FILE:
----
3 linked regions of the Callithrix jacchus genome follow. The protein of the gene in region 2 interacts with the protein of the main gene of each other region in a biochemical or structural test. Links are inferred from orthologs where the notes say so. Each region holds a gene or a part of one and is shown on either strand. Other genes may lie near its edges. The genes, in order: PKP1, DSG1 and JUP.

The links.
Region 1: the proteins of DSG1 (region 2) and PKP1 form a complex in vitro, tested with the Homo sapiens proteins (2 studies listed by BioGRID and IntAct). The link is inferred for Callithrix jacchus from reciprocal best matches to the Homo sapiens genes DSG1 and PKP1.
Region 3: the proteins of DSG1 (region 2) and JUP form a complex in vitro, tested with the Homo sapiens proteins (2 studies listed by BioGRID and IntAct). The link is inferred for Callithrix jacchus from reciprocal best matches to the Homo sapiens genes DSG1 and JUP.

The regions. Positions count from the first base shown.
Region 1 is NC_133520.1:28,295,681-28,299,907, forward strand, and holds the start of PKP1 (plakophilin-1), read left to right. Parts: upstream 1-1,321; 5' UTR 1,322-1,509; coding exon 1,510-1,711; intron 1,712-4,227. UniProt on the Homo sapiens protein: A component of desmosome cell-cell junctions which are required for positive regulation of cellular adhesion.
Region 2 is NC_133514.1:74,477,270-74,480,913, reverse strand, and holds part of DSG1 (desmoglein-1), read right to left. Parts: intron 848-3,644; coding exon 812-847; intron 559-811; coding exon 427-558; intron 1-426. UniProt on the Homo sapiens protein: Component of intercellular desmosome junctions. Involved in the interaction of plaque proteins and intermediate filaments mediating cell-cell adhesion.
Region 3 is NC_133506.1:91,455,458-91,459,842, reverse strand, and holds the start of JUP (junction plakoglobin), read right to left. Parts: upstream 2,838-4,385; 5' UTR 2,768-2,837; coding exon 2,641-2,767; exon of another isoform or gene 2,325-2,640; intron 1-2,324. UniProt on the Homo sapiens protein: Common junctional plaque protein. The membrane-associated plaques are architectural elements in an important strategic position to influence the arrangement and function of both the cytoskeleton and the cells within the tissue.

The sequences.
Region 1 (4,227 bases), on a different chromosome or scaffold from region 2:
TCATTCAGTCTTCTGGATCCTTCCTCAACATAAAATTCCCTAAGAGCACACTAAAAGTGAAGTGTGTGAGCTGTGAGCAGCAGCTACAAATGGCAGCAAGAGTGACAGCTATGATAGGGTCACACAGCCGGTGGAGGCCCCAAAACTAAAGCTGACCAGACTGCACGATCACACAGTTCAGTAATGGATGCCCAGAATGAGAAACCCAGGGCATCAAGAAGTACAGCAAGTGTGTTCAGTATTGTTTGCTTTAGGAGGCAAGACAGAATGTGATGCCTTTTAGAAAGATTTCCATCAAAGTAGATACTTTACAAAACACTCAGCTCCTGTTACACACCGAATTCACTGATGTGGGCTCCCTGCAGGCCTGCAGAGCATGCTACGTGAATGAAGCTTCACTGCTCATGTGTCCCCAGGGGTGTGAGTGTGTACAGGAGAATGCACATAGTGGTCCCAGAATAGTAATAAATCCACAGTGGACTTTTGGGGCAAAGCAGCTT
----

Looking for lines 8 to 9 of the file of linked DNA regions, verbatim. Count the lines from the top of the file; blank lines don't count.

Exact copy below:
Region 3 is NC_133506.1:91,455,458-91,459,842, reverse strand, and holds the start of JUP (junction plakoglobin), read right to left. Parts: upstream 2,838-4,385; 5' UTR 2,768-2,837; coding exon 2,641-2,767; exon of another isoform or gene 2,325-2,640; intron 1-2,324. UniProt on the Homo sapiens protein: Common junctional plaque protein. The membrane-associated plaques are architectural elements in an important strategic position to influence the arrangement and function of both the cytoskeleton and the cells within the tissue.

The sequences.